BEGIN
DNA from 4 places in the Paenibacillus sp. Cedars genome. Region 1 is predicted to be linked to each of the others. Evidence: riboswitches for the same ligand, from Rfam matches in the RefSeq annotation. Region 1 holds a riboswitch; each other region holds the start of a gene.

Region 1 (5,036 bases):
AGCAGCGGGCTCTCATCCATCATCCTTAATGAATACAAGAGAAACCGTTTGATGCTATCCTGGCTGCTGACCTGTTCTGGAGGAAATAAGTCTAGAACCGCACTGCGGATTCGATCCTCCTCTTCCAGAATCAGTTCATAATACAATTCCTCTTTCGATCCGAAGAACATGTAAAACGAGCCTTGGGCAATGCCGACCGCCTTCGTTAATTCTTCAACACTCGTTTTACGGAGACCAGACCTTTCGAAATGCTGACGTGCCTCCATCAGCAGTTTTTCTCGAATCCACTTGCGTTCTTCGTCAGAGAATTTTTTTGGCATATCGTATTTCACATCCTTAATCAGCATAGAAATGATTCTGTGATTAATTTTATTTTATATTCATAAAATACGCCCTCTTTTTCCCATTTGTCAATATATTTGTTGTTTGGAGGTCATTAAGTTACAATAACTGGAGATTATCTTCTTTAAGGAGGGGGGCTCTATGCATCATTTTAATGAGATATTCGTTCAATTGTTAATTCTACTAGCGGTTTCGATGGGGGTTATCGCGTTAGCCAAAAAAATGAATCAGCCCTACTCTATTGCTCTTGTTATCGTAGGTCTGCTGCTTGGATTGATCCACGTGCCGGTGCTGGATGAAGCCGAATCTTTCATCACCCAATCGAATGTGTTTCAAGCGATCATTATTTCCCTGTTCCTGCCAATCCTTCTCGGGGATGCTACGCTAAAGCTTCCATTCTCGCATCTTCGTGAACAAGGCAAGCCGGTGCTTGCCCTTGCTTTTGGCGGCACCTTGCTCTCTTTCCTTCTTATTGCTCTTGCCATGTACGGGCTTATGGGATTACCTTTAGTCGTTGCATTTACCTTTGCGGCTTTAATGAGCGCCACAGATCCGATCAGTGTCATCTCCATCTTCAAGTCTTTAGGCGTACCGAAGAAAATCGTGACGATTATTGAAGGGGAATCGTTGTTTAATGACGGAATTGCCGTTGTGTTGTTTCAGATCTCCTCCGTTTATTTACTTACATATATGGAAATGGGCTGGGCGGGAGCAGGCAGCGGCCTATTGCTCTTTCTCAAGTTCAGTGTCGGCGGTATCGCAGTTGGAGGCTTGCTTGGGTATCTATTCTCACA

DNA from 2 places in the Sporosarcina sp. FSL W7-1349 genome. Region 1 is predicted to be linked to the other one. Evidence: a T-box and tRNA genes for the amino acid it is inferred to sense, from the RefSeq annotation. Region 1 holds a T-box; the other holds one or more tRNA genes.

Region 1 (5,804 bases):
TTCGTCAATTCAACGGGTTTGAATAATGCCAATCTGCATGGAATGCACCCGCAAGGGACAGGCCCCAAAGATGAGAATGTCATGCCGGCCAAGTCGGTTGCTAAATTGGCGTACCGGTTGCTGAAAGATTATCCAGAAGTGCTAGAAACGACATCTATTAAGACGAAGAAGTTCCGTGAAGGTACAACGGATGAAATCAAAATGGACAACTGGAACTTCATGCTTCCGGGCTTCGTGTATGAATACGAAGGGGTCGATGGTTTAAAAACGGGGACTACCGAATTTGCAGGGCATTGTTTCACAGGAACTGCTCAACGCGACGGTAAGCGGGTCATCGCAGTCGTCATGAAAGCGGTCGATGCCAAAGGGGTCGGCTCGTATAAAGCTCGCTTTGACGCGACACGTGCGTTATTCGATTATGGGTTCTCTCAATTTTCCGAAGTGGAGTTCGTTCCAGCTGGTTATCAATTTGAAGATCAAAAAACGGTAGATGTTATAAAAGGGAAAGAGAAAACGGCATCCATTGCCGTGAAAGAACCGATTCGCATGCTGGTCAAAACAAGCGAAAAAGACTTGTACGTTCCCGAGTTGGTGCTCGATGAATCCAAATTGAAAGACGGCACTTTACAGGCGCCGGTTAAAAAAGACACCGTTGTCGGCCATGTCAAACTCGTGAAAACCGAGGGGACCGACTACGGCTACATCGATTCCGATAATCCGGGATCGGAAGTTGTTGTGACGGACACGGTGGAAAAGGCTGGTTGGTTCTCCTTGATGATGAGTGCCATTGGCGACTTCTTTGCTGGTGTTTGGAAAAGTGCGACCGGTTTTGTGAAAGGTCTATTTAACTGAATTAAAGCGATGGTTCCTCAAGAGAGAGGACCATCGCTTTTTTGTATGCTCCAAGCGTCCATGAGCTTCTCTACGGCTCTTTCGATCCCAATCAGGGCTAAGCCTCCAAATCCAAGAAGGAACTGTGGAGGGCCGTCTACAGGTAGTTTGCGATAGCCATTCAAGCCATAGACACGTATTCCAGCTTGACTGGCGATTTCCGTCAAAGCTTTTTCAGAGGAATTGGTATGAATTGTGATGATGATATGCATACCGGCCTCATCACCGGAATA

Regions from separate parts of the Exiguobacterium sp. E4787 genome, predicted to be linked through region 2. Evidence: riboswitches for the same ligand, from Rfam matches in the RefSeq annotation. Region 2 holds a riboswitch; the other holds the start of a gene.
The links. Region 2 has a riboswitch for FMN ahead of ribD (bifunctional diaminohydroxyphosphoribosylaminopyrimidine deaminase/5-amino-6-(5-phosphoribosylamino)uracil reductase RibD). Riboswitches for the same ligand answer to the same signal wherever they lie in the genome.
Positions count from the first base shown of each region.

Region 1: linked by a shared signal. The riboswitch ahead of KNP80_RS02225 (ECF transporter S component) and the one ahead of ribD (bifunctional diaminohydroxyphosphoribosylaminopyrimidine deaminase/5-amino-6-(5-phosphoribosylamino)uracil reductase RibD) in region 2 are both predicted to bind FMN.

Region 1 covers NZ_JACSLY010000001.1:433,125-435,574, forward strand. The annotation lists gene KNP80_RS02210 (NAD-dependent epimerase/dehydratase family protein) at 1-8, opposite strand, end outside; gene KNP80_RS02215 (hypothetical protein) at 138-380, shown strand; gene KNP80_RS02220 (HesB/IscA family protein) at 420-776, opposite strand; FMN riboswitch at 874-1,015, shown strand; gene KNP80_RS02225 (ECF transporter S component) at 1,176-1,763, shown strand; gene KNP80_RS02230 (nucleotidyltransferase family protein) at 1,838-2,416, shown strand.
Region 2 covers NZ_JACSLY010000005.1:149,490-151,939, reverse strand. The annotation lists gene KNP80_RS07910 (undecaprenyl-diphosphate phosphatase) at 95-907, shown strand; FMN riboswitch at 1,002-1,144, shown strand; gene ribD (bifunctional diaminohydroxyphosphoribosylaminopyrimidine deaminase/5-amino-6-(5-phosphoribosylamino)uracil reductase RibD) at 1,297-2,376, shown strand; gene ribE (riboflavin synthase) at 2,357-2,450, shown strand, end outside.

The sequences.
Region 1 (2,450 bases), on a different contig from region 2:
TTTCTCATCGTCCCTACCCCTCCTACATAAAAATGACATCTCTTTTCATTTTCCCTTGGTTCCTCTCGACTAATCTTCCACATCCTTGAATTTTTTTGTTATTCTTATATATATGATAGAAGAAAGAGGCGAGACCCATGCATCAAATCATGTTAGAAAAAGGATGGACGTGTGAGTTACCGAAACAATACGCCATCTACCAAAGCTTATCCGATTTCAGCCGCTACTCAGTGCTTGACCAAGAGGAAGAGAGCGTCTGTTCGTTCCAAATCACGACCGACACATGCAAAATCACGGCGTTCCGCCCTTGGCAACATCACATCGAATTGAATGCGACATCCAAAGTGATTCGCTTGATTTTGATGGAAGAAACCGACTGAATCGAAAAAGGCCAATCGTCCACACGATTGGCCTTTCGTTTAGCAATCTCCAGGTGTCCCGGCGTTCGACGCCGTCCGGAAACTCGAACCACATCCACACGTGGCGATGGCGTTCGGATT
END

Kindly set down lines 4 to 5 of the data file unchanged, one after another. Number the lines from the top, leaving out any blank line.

DNA from 2 places in the Sporosarcina sp. FSL W7-1349 genome. Region 1 is predicted to be linked to the other one. Evidence: a T-box and tRNA genes for the amino acid it is inferred to sense, from the RefSeq annotation. Region 1 holds a T-box; the other holds one or more tRNA genes.

Region 1 (5,804 bases):